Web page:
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A fine balance: a healthy forest counters living trees with those dead and dying.

1
Sep
2016

Healthy Forests, Healthy Communities, Healthy Landscapes – Letting Fire Back In

by Tony Cheng, Professor of forestry and director of the Colorado Forest Restoration Institute at Colorado State University Category:

My kids are at an age where they still like to hang out with me. My work as a forestry professor at Colorado State University, where I’m also the director of the Colorado Forest Restoration Institute, takes me out into the woods a lot. I frequently drag my kids along on field trips, where I give presentations to a variety of audiences. Unlike calculus, forestry is a tangible science, where even kids can immediately grasp concepts. On a recent field trip that my son attended, he afterwards said, “Fire is actually good for the forest, right dad?” The simple answer is, “Yes.”  But it’s obviously more complicated. Like anything in the natural world, simple answers belie how complex things really are.

Like in virtually every place on the planet, the forests of the Rocky Mountains are facing an uncertain future. Wildfires, large insect outbreaks, and other climate-induced die-offs are changing the complexion of the region’s forests. This has led to a common refrain: we are facing a “forest health crisis.”  But what exactly is a healthy forest?  There is no one scientific definition of forest health; the notion is a human construct imbued with social and cultural meaning. A healthy forest thus depends on who is doing the defining.

Most of us would agree that a healthy forest is one that has living trees. But a healthy forest is also one that has a counter balance of dying and dead trees; it’s a matter of degree. Forests can only rejuvenate and persist with a constant cycle of birth, life, and death. So back to forest fires. For the better part of a century in the US, the prevailing social and cultural norm has been that fire is bad and makes for an unhealthy forest. Even though forest scientists and managers going back to the 1920’s recognized the importance of fire in maintaining natural forests, policies and management practices since the early 1900s have been oriented towards suppressing fires. As a consequence, a lot of the Rocky Mountain’s forests have increased in density, favoring less fire-tolerant tree and squeezing out fire-resistant tree species. A lot of money and effort is now being expended to thin out many of these forests.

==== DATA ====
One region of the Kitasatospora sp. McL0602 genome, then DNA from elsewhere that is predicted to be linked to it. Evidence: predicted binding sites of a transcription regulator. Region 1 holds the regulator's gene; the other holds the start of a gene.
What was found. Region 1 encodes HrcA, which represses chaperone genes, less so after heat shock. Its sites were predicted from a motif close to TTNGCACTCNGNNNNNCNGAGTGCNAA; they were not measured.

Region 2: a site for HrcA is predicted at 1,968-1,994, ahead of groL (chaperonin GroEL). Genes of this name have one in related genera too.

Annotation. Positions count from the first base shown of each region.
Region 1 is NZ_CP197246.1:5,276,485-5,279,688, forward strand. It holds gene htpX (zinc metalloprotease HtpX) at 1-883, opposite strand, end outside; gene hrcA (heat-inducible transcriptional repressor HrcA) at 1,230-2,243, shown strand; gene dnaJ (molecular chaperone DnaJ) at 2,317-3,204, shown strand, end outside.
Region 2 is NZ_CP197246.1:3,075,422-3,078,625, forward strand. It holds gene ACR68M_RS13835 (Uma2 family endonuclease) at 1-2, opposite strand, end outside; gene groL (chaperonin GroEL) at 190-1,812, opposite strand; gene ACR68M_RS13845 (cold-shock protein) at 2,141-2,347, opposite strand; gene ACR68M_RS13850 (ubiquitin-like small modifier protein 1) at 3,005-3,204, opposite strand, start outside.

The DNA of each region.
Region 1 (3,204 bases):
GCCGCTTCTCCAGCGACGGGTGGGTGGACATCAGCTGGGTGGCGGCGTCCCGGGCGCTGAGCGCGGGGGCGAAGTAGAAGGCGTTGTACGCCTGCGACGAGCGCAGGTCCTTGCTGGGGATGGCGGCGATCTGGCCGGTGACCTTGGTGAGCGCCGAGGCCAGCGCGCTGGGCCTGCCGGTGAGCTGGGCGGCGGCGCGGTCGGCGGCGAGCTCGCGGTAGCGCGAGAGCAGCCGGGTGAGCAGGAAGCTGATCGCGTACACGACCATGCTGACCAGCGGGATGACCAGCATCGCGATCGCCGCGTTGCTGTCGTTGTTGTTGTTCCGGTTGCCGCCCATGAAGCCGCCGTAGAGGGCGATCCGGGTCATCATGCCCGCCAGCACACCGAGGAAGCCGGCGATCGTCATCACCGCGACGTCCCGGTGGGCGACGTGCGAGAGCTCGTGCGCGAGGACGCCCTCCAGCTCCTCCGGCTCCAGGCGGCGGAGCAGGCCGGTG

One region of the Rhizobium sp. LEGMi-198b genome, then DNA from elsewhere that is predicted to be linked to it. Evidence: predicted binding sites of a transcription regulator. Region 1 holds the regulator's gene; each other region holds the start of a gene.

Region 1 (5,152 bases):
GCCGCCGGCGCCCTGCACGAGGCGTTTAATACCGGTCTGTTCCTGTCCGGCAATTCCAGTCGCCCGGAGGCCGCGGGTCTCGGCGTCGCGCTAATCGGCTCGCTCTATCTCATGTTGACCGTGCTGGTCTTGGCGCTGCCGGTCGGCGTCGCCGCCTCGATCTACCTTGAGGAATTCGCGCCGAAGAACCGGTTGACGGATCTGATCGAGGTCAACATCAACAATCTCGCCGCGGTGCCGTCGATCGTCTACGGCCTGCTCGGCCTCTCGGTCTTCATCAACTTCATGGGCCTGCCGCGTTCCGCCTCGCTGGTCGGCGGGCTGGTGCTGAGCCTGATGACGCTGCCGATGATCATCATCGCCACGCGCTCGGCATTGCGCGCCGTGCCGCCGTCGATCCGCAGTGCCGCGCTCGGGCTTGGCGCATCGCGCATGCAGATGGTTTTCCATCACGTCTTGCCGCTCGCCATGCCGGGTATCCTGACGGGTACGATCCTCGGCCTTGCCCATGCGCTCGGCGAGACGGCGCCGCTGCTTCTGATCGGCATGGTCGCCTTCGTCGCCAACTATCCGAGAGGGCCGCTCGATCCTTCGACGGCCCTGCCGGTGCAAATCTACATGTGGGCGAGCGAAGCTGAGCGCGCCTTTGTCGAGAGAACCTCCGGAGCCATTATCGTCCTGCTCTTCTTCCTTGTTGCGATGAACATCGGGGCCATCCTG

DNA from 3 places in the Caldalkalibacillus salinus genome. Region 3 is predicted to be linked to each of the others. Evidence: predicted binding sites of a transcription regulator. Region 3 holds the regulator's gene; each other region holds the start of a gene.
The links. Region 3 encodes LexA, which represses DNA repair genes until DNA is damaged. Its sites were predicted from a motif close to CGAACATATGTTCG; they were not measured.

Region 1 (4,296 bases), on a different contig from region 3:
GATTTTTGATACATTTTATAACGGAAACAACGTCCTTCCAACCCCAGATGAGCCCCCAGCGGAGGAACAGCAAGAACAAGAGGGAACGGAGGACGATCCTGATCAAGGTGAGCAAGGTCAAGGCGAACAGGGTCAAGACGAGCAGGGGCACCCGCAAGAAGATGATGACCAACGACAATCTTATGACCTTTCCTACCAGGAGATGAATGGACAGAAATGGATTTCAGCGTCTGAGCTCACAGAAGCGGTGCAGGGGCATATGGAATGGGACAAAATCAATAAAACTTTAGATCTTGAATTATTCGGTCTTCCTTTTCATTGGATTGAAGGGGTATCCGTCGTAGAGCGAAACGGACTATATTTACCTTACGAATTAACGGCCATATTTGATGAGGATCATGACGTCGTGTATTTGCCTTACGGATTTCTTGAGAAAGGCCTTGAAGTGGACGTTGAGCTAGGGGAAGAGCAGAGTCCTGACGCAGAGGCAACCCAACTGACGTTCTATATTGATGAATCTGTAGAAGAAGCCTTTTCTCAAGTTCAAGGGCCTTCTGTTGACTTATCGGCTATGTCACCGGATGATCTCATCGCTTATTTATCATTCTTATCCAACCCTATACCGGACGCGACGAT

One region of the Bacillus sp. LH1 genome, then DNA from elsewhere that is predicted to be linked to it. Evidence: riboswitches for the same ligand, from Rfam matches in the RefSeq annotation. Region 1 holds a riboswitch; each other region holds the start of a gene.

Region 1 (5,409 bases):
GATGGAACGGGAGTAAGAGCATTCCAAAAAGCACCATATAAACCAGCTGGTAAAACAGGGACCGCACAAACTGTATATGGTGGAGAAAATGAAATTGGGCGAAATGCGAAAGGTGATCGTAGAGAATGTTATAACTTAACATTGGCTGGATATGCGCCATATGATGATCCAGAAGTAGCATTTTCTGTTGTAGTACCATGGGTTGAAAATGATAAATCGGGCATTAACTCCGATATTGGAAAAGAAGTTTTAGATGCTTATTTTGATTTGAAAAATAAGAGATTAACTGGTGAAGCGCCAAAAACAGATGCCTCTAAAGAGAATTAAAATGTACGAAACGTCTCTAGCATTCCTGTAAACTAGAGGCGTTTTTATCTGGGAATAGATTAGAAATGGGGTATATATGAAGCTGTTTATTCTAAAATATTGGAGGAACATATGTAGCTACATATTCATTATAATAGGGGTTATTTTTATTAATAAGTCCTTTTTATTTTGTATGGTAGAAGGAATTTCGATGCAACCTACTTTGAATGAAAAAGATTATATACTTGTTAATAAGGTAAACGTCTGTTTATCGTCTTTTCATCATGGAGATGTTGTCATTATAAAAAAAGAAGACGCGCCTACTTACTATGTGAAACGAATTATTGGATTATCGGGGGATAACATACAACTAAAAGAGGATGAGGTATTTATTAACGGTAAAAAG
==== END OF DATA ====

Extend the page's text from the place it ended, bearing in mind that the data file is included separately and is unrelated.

A necessary solution is letting fire back in. But are we prepared to do so?

The birth-life-death cycle of forests span decades, sometimes centuries. In today’s attention-deficit society, sustaining the patient, long-range view of forests poses an enormous challenge, as does sustaining long-term experience with a particular forest: professional forest managers and landowners turn over on a frequent basis. However, working against the tide is “community-based forestry, ” broadly named initiatives that advance the notion that the long-term relationship communities of place can have with their surrounding forests presents an opportunity to manage forest change thoughtfully for the benefit of both the ecosystem and society.

People, families, and communities that cultivate forest stewardship knowledge and practices over long periods of time can accumulate an appreciation for what a forest needs to be resilient – that is, to continually absorb and recover from disturbances without losing its vital components. And it’s not just trees that comprise forests, but also the diversity of plants and animals, water flows to streams and rivers, and opportunities for families to derive a livelihood without destroying the very thing that provides that livelihood.